Subject: JP: Timor Leste must settle maritime boundary

Jakarta Post

Opinion

May 23, 2007

Timor Leste must settle maritime boundary

I Made Andi Arsana, Wollongong, Australia

Timor Leste's recent successful election has given the country a new president, Jose Ramos-Horta. Voters have a lot riding on the Nobel Peace Prize winner's ability to overcome the myriad challenges facing the young country. One of those challenges, and one that Timor Leste must prioritize now, is the settlement of the country's maritime boundaries.

Timor Leste has two neighbors with whom its maritime boundaries need to be established, Indonesia and Australia. With Indonesia, three locations need to be considered: the Ombai Strait between the enclave of Oecussi and Indonesia's Kepulauan Alor, the Wetar Strait between Timor Leste proper and Indonesia's Pulau Wetar, and the two potential lateral boundaries in the Timor Sea. Meanwhile, opposite maritime boundaries need to be settled with Australia in the Timor Sea.

In 2002, Australia and Timor Leste signed the Timor Sea Treaty concerning the establishment of the Joint Petroleum Development Area (JPDA) in the Timor Sea between the two countries. While the treaty could be seen as a sign significant progress, many observers noted the establishment of a joint cooperation zone still meant there was no permanent maritime boundary, a fact that, in the end, was to Timor Leste's detriment.

Prior to the agreement, Timor Leste insisted on settling the permanent maritime boundary in the Timor Sea, arguing for the implementation of an equidistant (median) line between itself and Australia. If Australia agreed to do so, most of the oil and gas fields, which now sit in the JPDA, would have fallen under Timor Leste's sovereignty. Unfortunately, Australia insisted on establishing the JPDA, thereby meaning oil and gas exploitation -- and the resulting revenue -- would be shared equally between the two countries.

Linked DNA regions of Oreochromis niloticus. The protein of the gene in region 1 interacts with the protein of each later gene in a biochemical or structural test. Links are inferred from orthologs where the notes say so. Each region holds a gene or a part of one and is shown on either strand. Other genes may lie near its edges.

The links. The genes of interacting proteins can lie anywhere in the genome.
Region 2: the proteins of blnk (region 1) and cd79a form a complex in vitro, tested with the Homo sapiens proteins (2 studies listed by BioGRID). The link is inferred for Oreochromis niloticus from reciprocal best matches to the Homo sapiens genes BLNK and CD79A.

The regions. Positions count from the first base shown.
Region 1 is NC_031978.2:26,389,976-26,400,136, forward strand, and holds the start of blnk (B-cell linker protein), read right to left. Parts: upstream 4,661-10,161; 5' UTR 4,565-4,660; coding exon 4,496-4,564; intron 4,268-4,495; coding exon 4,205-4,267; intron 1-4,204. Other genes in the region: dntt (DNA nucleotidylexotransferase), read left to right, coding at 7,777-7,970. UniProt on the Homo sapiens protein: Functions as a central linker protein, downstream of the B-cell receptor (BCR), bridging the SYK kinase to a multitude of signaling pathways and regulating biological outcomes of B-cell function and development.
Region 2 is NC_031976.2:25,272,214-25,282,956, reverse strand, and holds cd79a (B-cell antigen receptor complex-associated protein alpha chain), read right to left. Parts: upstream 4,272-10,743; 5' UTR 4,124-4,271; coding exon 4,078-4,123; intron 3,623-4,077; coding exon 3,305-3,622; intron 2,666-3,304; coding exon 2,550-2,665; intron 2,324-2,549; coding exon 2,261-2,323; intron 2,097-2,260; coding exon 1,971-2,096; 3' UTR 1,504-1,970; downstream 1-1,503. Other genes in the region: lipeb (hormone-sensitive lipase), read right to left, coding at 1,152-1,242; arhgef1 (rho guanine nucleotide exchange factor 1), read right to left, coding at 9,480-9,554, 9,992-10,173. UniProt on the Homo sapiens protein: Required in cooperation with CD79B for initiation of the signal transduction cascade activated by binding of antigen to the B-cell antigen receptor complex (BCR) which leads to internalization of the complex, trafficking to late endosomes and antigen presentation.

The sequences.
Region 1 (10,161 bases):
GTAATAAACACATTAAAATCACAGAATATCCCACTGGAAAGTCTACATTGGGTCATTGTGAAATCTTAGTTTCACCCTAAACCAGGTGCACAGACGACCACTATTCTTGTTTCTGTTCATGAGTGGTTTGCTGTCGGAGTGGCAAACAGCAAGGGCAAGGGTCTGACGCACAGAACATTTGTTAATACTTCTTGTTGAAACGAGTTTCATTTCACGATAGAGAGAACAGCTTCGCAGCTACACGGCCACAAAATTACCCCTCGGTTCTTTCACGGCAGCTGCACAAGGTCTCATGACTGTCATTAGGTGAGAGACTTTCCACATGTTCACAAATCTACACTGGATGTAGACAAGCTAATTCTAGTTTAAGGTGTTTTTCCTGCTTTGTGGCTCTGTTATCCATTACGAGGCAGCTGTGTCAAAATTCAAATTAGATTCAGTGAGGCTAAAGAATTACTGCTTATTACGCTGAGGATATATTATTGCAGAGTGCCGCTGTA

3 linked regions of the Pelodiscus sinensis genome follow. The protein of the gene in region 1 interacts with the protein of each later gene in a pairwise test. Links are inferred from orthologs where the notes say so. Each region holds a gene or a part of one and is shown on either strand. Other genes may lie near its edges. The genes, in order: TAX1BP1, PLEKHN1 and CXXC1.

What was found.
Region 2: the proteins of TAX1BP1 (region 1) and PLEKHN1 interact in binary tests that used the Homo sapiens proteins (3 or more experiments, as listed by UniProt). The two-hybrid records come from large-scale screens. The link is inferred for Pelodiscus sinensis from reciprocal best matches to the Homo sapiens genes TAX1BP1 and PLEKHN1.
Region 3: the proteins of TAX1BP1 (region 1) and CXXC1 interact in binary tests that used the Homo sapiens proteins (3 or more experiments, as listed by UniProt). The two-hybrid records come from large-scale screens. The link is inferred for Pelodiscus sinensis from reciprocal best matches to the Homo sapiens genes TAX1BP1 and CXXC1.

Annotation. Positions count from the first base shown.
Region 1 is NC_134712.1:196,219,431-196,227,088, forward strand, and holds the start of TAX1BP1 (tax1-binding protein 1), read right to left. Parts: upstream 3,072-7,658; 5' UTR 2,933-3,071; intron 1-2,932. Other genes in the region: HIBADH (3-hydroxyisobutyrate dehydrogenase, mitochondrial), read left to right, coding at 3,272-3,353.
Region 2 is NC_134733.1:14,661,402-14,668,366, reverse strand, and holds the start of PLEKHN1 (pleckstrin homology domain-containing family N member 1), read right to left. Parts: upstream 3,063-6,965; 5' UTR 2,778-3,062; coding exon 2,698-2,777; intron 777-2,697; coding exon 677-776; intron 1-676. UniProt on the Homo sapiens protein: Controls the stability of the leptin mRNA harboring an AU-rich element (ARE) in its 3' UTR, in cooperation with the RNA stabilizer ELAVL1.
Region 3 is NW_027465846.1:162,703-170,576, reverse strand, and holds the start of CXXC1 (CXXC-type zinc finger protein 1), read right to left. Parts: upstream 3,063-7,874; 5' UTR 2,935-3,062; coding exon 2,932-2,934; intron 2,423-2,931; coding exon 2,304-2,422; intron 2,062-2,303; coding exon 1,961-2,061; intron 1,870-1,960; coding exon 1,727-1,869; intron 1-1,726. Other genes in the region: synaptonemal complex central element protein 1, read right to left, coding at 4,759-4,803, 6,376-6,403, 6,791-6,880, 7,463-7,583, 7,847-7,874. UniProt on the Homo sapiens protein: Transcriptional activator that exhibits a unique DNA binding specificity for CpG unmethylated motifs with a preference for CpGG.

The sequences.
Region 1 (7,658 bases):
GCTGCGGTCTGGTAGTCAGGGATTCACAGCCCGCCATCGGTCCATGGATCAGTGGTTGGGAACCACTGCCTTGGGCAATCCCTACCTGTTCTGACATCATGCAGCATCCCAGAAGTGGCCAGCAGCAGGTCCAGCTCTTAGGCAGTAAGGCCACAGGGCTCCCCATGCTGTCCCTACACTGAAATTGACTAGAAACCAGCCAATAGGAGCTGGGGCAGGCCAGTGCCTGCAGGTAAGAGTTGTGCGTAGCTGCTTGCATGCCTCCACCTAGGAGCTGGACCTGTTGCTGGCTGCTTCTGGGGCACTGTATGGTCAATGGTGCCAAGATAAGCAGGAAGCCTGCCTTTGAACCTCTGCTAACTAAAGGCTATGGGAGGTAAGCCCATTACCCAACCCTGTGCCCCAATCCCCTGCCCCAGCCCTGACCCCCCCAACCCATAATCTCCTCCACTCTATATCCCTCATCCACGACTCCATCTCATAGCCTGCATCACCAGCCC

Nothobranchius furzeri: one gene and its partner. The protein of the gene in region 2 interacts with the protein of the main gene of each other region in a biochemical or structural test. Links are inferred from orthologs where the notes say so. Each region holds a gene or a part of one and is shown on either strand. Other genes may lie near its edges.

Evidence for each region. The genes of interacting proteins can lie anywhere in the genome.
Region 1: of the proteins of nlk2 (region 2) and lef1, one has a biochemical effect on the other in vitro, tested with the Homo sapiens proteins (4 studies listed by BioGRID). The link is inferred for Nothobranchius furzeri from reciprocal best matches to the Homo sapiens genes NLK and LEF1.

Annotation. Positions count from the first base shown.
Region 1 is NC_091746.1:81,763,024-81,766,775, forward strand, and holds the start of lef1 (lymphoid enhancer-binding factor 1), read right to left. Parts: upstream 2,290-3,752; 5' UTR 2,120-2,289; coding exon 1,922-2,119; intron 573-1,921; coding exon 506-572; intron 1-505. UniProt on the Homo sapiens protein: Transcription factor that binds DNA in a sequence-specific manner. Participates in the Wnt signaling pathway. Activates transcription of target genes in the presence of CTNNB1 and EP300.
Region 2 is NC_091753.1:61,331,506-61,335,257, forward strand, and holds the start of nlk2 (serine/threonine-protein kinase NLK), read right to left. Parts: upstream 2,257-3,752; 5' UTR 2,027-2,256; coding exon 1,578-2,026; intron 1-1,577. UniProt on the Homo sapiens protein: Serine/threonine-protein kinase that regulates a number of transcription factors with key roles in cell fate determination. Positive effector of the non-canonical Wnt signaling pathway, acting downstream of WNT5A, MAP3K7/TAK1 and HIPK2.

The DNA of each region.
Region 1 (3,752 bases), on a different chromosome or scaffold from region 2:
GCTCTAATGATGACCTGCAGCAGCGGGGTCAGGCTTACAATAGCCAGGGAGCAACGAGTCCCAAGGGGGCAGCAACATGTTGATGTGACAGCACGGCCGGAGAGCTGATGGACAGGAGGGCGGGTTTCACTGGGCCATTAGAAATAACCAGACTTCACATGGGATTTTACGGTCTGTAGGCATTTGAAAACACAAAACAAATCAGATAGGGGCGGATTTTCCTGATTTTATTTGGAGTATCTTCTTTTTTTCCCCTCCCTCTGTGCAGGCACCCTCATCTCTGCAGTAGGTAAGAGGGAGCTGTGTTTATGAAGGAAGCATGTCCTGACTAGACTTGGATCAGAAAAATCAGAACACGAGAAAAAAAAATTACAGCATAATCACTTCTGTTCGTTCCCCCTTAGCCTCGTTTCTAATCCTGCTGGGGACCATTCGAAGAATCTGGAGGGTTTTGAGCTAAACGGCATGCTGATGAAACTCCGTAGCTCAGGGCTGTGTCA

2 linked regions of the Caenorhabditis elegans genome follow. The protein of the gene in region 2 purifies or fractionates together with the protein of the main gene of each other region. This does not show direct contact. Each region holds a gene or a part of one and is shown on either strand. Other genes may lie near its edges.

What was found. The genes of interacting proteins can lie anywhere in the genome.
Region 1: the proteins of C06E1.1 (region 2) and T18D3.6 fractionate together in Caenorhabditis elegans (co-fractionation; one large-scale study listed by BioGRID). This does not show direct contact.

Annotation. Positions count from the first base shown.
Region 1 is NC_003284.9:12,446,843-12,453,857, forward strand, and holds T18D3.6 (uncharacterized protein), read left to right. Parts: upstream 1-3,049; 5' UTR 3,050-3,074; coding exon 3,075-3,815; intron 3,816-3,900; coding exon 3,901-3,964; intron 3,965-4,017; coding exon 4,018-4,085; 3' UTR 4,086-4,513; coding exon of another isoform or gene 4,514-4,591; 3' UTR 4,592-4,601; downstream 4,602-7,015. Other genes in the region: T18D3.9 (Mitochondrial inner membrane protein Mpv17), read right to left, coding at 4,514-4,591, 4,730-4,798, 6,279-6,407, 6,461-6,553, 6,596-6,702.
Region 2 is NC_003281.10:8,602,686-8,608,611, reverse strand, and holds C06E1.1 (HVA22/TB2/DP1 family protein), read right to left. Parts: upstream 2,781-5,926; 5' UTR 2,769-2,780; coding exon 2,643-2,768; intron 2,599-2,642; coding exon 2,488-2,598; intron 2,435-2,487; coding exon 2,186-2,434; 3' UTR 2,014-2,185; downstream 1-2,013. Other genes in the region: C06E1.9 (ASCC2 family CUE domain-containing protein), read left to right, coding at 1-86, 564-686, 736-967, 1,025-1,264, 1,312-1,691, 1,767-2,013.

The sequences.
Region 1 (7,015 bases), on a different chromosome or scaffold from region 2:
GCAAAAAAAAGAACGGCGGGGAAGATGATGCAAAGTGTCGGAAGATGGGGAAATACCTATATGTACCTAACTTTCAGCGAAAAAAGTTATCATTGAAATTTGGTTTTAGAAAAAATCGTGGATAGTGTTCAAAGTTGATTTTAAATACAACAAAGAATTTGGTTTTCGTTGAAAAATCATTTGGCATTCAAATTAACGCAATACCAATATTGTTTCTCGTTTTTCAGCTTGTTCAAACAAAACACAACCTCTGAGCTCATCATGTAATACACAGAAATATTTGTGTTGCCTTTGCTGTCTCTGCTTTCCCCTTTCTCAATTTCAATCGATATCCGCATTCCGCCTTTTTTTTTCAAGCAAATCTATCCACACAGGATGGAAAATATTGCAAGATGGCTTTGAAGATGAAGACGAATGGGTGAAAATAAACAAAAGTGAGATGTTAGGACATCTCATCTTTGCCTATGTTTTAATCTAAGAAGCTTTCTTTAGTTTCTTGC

The JPDA covers the same area as "Area A" established between Australia and the Soeharto regime in the 1989 Timor Gap Treaty.

The area is shaped like a diamond with the bottom cut off. Its eastern and western sides should, technically, be considered the maritime boundary between Indonesia and Timor Leste. However, as far as I am concerned, Indonesia did not play any role in the definition of the JPDA.

Timor Leste has also not yet started negotiating the delimitation of its maritime boundary with Indonesia. From Indonesia's perspective, the delay has obviously been due to the pending settlement of the land boundaries between the two states. Indonesia and Timor Leste have agreed, in terms of length, to approximately 96 percent of their land boundaries.

The unresolved segments include the terminal points of the land boundaries, which will serve as the starting points for the maritime boundaries between the two states. Negotiation for the maritime boundaries will not start until the land boundaries are fully settled.

In addition, Indonesia is currently revising its baseline system, which is the reference from which maritime jurisdiction is measured and is also essential in constructing the boundary line with neighboring states. The revision mainly covers the area around Pulau Timor and around the Celebes Sea, the location of Ambalat Block.